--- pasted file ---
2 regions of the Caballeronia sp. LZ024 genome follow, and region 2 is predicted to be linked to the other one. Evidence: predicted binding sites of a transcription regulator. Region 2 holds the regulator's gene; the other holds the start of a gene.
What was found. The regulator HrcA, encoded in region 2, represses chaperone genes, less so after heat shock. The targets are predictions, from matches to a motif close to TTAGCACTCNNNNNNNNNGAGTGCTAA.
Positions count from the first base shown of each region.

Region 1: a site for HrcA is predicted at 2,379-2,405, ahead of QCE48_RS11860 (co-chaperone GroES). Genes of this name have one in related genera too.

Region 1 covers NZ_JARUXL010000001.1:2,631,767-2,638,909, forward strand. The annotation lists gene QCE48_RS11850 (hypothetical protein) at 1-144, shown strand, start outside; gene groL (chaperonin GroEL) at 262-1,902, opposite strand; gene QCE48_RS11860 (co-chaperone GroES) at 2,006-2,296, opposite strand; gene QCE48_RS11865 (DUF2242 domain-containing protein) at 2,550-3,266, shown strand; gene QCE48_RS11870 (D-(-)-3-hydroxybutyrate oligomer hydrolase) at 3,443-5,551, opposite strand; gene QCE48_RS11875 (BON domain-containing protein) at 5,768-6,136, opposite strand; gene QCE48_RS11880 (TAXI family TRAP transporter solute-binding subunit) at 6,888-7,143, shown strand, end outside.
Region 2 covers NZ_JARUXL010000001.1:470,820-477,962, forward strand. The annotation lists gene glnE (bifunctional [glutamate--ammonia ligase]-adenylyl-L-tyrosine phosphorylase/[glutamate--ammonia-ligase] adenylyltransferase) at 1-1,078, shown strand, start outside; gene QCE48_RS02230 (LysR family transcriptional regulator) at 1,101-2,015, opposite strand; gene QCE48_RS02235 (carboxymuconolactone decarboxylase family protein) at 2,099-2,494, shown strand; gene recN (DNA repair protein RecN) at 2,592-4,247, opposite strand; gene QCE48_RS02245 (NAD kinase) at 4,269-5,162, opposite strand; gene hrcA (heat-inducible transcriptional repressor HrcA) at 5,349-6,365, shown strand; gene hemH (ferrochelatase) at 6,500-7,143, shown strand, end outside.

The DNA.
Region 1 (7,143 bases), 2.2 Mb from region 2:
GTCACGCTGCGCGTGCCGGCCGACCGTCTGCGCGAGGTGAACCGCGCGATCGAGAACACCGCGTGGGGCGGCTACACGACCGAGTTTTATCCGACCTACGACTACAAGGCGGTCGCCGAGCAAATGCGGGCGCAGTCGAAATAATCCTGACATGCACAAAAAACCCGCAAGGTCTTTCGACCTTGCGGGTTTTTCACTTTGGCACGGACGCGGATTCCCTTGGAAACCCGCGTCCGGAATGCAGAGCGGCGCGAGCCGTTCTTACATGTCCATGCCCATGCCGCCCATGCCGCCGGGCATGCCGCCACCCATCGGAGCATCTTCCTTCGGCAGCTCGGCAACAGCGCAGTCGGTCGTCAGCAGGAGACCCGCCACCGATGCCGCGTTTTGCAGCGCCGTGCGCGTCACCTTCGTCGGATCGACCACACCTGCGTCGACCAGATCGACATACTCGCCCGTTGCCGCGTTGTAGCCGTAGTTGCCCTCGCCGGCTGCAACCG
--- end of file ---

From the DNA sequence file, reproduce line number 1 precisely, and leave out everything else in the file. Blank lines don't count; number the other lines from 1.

2 regions of the Caballeronia sp. LZ024 genome follow, and region 2 is predicted to be linked to the other one. Evidence: predicted binding sites of a transcription regulator. Region 2 holds the regulator's gene; the other holds the start of a gene.